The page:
Race and spies

June 06, 1999|By Paul Delaney

WHY IS it that I am not at all distressed about Chinese spies among us and the "theft" of our nuclear "secrets?"

I have scoured the black community -- not scientifically, of course -- and I have yet to find anyone shaking in their boots over the Cox Commission report.

The general attitude seems to be: 1) more power to the Chinese, 2)that's what spies are supposed to do, 3) perhaps they should be commended because their spooks are better at their game than ours seem to be.

And then there is the -- yep -- race angle. The people who seem most upset are whites, especially white men. But the spy establishment is overwhelmingly a white male thing.

For the most part, African-Americans have been kept out of the spy business, same as in most industries. So we have not been in the position to become major spies such as Aldrich Ames and Jonathan Pollard.

In addition, current protests about Chinese spies stealing nuclear secrets are overblown at the least and involve a whole lot of political posturing. Most of the protestations are from Republicans, many from the crowd that failed to nail President Clinton during the impeachment fiasco. They've been bloodied enough to not even think about turning the affair over to independent counsel Kenneth Starr, which would have happened a year ago. Or to call for another independent counsel to investigate the matter, which they still may do.

Reaction to the spy case by some in the media and the public has bordered on hysteria, from headlines that accused China of being a "Nuclear Pickpocket" to skirting the "yellow peril" stereotype of old -- the kind of racist-tinged scare tactics that cause many Americans to feel vulnerable and threatened.

One headline in the Washington Post screamed, "Stop the Spies." The article, by Rep. Ellen O. Tauscher, a California Democrat, actually recognized the fluidity of "the ever-evolving high-technology tools of espionage."

The increasing ability of hackers to get into highly classified computer systems of intelligence agencies, possibly with no other intent than to create havoc or to show how smart they are and that it can be done, should be an indication of exactly what smart and dedicated professional spies can do fairly easily.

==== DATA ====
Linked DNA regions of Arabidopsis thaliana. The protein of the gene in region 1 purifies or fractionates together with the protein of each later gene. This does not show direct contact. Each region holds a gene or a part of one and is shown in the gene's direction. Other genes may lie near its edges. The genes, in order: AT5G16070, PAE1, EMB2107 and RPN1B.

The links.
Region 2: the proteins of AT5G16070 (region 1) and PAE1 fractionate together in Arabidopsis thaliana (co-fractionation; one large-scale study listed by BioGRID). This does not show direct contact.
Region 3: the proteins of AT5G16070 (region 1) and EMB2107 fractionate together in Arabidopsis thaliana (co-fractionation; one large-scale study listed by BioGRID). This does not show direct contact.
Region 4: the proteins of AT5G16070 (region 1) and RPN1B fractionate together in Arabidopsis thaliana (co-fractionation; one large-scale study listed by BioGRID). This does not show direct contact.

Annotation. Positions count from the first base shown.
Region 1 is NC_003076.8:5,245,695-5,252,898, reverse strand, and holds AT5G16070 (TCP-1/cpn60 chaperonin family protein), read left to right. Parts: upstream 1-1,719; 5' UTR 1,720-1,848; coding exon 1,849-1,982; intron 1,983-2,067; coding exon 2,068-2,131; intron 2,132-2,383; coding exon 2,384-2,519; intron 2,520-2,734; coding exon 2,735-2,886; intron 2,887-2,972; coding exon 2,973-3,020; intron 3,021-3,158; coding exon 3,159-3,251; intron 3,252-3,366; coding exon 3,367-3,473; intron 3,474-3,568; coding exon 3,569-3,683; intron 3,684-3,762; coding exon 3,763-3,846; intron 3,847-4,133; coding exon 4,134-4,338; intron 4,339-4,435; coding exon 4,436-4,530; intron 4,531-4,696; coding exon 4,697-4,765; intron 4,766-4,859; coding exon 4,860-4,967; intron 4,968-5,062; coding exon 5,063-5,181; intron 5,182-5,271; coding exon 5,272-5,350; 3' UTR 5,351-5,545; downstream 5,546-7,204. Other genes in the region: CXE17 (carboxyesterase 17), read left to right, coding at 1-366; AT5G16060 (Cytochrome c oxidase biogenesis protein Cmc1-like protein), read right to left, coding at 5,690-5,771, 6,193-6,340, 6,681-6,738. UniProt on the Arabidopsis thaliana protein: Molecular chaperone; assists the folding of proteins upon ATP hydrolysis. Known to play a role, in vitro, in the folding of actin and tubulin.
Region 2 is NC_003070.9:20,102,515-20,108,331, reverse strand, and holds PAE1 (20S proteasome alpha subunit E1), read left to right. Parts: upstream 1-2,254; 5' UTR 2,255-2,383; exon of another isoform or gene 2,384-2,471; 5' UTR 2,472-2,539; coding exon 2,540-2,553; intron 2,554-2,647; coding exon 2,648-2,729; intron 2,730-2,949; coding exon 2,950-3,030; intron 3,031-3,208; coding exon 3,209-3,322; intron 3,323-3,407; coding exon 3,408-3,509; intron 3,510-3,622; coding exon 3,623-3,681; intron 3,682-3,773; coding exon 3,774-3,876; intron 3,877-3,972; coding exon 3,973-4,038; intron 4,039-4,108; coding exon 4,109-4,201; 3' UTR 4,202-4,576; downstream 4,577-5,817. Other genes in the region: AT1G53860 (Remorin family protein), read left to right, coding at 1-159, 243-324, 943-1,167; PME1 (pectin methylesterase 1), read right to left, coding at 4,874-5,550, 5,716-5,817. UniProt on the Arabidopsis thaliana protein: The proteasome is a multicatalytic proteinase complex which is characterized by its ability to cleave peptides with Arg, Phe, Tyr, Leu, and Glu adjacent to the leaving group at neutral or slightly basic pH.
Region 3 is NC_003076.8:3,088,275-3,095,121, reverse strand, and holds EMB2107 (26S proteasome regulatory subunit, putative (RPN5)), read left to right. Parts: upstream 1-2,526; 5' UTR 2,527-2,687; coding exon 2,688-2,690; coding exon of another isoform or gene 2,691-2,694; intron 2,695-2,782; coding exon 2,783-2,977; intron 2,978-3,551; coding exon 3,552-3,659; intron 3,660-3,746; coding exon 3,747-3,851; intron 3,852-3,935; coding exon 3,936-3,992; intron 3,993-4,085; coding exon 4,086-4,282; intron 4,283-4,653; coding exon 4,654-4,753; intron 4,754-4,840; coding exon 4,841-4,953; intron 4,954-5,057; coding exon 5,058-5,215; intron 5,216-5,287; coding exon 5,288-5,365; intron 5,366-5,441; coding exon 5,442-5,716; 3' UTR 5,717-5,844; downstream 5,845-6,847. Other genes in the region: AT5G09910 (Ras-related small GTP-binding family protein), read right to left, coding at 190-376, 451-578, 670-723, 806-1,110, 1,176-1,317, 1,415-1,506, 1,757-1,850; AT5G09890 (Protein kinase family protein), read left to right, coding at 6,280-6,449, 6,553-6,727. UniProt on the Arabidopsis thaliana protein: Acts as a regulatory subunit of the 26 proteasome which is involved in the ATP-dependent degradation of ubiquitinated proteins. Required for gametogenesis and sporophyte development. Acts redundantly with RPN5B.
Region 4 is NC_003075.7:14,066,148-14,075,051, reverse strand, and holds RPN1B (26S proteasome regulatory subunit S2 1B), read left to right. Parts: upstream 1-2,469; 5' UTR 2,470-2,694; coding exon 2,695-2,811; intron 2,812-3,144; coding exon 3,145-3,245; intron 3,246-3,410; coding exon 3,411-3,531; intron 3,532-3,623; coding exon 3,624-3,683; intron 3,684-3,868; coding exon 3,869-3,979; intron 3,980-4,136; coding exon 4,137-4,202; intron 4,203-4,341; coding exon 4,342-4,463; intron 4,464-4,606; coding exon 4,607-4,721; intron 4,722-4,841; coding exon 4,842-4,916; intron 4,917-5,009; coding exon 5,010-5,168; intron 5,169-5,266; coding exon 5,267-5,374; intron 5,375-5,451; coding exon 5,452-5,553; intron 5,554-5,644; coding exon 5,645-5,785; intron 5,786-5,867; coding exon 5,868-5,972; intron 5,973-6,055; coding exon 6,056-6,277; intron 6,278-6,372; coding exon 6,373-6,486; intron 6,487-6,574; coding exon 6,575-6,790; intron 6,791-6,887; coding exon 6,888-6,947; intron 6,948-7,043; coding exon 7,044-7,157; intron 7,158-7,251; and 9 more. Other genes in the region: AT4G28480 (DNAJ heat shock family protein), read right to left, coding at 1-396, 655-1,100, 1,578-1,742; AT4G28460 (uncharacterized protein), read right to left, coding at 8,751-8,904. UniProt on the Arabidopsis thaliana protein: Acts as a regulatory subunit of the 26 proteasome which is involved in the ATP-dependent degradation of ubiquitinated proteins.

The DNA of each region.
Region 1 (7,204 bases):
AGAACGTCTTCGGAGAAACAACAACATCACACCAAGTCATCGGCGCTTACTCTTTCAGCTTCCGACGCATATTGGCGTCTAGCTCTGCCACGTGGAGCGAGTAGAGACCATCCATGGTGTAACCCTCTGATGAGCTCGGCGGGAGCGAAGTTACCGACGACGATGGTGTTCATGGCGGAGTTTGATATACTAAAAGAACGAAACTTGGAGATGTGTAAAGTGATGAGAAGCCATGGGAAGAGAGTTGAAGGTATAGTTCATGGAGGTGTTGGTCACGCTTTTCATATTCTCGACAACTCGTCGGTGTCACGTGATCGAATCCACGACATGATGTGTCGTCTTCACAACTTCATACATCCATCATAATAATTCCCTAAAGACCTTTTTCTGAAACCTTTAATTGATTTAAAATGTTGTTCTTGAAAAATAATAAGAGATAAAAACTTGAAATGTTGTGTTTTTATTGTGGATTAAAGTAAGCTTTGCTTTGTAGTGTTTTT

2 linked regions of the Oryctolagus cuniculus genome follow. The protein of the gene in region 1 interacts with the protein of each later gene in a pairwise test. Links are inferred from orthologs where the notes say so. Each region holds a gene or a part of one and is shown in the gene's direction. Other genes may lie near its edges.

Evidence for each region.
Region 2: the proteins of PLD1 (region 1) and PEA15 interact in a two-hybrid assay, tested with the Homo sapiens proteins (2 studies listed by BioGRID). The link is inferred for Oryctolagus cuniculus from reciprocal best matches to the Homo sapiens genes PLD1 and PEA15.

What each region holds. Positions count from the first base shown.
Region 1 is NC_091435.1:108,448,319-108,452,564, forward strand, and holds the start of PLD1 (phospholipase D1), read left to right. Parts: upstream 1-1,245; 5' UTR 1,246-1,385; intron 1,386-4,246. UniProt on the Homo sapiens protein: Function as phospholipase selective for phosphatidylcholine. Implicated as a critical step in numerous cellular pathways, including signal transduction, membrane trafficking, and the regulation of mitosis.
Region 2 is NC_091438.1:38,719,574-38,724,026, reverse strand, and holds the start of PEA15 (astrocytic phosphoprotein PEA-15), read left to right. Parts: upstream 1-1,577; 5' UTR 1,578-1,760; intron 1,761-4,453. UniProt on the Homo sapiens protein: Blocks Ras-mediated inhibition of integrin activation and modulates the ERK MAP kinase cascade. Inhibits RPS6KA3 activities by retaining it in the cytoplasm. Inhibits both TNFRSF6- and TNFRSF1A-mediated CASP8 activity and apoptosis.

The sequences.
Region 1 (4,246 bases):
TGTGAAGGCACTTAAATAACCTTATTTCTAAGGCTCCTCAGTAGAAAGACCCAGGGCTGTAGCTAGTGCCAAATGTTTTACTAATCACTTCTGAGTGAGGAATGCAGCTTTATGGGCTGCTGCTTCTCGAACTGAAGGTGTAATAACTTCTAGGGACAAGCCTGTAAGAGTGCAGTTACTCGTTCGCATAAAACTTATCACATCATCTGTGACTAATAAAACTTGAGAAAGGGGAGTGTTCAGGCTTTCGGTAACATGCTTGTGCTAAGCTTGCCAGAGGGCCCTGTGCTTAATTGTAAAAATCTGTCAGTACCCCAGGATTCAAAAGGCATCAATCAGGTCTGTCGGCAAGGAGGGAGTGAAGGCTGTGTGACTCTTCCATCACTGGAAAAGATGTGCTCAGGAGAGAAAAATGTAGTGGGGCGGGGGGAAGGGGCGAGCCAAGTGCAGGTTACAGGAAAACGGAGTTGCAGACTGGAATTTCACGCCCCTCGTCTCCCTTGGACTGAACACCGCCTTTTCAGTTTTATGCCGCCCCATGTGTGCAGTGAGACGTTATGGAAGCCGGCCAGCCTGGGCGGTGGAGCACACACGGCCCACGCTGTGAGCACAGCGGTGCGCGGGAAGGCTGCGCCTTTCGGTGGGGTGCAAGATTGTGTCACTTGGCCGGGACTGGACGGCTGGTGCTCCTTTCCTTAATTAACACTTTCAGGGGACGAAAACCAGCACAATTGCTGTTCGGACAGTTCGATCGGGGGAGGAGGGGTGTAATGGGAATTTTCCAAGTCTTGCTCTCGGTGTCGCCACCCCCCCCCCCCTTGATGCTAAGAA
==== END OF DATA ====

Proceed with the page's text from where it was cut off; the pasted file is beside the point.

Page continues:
Americans spies do it, too, of course. But, we're not suppose to admit that. It is embarrassing, or worse, when a Pollard spies for a friendly ally (Israel), or John Walker (the Navy turncoat) does it for the enemy (the former Soviet Union during the Cold War).

But it is a game that most nations play. Like the Cuban baseball team defeating the Orioles, sometimes the other teams outperform our guys. In the spook game, America has clearly outspent the other teams and has repeatedly reaped the benefits of its investments.

Yet there are others out there with as much claim to the future as we have. But, in our arrogance, we do not give them credit for being just as smart and capable as we are. We have an advantage because of our economic good fortune (some of that at the expense of others) and the bad fortunes of others.

We ignore the fact that China's history dwarfs our own existence as a nation; that's something we should respect.

In fact, we should respect all nations' contributions and should expect that at some point their scientists will master the same laws of the universe as ours. And when they are economically able, and feel it a necessity as we do to try and put spy satellites in space only friendly relations and treaties will prevent it.

And we surely ignore the fact that a lot of our own gains in technology, nuclear weaponry and scientific progress were made possible with the help of many foreigners.

All of these points draw me to one main conclusion: It does not become us to bash the Chinese over their ability to finally come up with the technology to miniaturize nuclear warheads after all these years. That is why it is crucial that all nations honor agreements concerning the proliferation of nuclear weapons.

Otherwise, who is to say which nation has the right to be the next member of the nuclear club? Similar to our racial situation, we keep going over the same ground.

Paul Delaney is director of the Center for the Study of Race and Media at Howard University in Washington.

Pub Date: 6/06/99

Baltimore Sun Articles
Please note the green-lined linked article text has been applied commercially without any involvement from our newsroom editors, reporters or any other editorial staff.